Monday, September 8, 2014

An evidence-based alternative to antibiotics for acute sinusitis

- Jennifer Middleton, MD, MPH

It's that time of year when the kids go back to school and bring home colds, or viral upper respiratory tract infections (URIs), to their families. These viral infections can progress to acute bacterial sinusitis (ABS), and in my office we are starting to see the usual fall uptick in "sinus" complaints. The September 1st edition of AFP reviews a Cochrane meta-analysis of intranasal corticosteroids' effect on ABS symptoms.

AFP provides the key details from this 2013 Cochrane review, which examined 4 studies and included about 2000 children and adults in total. The studies included patients who were both prescribed and not prescribed antibiotics. The Cochrane reviewers deemed 1 of these studies to be of low quality and excluded it from the meta-analysis. From the remaining 3 studies, the number needed to treat (NNT) with an intranasal corticosteroid (fluticasone, mometasone, or budesonide) to resolve or improve symptoms was 15.

Most patients with ABS will recover without an antibiotic, and the Choosing Wisely campaign exhorts us to avoid prescribing antibiotics unless symptoms are severe and/or persistent. The Choosing Wisely materials provide several alternate treatment recommendations, but patients may still be getting antibiotic prescriptions because it's more satisfying for us to write one than advise patients about rest, fluids, and salt water gargles. Pressures to keep patients satisfied may also influence our prescribing; you may recall hearing about a study from 2012 that correlated higher patient satisfaction scores with increased prescription costs (along with increased emergency department visits and mortality).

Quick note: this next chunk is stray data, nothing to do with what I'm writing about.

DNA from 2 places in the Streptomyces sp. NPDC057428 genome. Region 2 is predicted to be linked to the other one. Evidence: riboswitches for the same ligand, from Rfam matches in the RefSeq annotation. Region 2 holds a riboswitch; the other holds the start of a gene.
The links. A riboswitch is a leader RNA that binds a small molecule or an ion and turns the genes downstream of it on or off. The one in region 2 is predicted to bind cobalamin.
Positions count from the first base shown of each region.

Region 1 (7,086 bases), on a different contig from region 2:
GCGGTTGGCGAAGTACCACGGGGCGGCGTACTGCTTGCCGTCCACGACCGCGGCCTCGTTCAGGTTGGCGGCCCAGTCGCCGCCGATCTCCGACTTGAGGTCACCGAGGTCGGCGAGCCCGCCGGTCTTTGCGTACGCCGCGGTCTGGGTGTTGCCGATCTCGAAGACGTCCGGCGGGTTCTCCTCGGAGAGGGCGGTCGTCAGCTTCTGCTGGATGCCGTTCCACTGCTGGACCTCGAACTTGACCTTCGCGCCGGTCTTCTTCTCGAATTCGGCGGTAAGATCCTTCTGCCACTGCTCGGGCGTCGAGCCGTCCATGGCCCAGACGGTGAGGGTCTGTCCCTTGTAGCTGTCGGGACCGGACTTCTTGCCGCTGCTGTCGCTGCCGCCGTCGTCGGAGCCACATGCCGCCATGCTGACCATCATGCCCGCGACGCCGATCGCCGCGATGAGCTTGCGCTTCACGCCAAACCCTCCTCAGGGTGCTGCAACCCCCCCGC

An AFP Curbside Consultation from 2005 provides guidance for responding to patients who insist on receiving an antibiotic for sinusitis despite clinician advice against it. The article recommends centering discussions on the risk of future harm to patients and their loved ones related to antibiotic resistance. Providing brochures and posters throughout the office that educate on appropriate antibiotic use can also be helpful. There's an AFP By Topic on Upper Respiratory Tract Infections if you'd like to read more.

The duty of tackling antibiotic resistance belongs to all of us; perhaps having an evidence-based alternative to antibiotics in the form of intranasal corticosteroids will decrease inappropriate antibiotic use along with the office practices described above.

How do you treat ABS? Will this Cochrane review change your practice?